Thanks for posting...currently contemplating a similar series of machining steps re: lathe compound/cross slide connection and as a newbie very interesting in the best order to do operations...in forming the final "T" slot, did you cut the inner or outer surface first?
      My assumption is you did not do both during just one pass (if so, how did you fit the cutter in as the "square" access point does not appear to be large enough to fit a cutter that would cut both at once, does it not need to be round or a large enough square...or am I missing something or is the photo a bit deceiving...that "port" looks rectangular)

      Anyway, inner or outer surface of the final "T" shape first? and does it make a difference? And is it important that it be a regular milling cut or can you "climb" cut?

      I am trying, with no experience, to relate this to wood working where there is definitely a "grain" but also a better way to do it in terms of chip clearing...

      Edit: just noticed another detail, mid-right edge, air to help clear chips?
      Last edited by RussZHC; 11-20-2011, 09:27 PM.

      Comment


      • #4
        What's the story with those two ragged, perforated slots through the bottom?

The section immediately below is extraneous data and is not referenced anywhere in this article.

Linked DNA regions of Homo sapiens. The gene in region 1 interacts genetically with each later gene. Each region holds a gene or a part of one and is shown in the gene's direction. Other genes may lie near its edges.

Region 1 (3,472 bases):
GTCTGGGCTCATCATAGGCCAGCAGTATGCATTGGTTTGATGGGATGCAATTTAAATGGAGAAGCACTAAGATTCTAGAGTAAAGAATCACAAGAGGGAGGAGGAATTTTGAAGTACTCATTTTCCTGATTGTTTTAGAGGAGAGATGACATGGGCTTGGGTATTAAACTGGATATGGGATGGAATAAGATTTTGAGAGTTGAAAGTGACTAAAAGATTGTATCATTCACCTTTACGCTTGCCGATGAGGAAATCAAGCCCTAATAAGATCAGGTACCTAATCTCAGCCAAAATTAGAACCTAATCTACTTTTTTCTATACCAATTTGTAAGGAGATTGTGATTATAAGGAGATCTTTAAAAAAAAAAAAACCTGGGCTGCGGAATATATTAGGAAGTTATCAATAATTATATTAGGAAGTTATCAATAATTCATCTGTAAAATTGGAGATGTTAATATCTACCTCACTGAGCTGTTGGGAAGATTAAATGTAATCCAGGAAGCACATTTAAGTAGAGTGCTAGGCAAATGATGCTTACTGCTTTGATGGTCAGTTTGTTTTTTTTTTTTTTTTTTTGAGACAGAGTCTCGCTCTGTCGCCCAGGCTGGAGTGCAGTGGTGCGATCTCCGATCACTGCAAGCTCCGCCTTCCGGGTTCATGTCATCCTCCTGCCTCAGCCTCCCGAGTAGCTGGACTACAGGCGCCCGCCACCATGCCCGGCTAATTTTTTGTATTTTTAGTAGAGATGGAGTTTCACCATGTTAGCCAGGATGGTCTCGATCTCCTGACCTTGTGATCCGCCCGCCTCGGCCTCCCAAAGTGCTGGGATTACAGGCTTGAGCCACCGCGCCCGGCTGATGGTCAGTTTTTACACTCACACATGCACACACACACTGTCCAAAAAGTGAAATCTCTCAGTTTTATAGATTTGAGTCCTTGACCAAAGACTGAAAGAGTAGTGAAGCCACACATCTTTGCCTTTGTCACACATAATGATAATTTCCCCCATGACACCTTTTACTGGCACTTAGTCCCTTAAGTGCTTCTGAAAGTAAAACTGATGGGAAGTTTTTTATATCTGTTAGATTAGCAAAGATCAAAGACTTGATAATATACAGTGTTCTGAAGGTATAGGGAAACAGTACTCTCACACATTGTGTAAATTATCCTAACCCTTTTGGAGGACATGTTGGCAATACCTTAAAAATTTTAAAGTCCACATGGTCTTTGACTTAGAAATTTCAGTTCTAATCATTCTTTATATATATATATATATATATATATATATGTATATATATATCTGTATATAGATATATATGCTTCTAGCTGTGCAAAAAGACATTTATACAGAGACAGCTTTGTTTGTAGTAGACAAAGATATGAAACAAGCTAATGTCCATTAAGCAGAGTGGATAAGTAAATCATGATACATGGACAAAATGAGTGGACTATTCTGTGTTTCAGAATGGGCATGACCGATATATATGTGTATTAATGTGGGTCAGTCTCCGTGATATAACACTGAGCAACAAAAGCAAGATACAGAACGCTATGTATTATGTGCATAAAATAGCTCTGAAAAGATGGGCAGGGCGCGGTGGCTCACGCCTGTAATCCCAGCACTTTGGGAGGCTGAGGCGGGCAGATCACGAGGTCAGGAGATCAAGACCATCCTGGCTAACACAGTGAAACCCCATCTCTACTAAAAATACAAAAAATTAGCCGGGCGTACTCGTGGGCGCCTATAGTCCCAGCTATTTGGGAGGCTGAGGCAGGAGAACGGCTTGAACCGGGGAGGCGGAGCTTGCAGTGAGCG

Is that just where the casting was thin ...down to nothing, when it was originally produced? Or did it meet with an accident at some time?
        Lynn (Huntsville, AL)

        Comment


        • #5
          The replacement T bolts were 1/2" (originals were 14mm) so we had to cut to accept the head of the 7/8" T and the 1/2"shank of it.

          In cutting the slot we started with a 3/8" roughing end mill to get the needed depth of 1". That piece of scrap yard steel quickly became magnetized when I was cutting it to dimension on the lathe and that, along with its stringiness, plagued us throughout the process. So, when milling that initial 3/8" slot, the deeper it got the more the chips became a problem with sticking in the slot, so yes that is air trying to help clear the chips. We moved the 3/8" EM to each side as we went along widening the slot to approximately 1/2", and as we got that dimension, replaced the 3/8" EM with a 1/2", ending with about .540 for the shank of the bolt. Before the slot cutter broke, we used it to start the T cut (a slot cutter will cut going 'down') - it went about 1/4 of the way cutting the T making lots of chips that were just too much for it and it 'popped' - doing the rest of the T with the key cutter (not the best way, for sure ... but...)

          On finishing the T's cut, took a small end mill, 3/16-1/4"?, and opened the notch to accept the 7/8" head of the T bolt to allow it to drop into the slot.
          If everything seems to be going well, you have obviously overlooked something........

          Comment


          • #6
            What's the story with those two ragged, perforated slots through the bottom?
            That is where the milling for the geared piece - ?? dont know what its called - that drops in that round hollow went through the casting, it rotates the head. Its not seen on assembly - like in the last pic of it finished.
            If everything seems to be going well, you have obviously overlooked something........

            Comment

            Working...
            X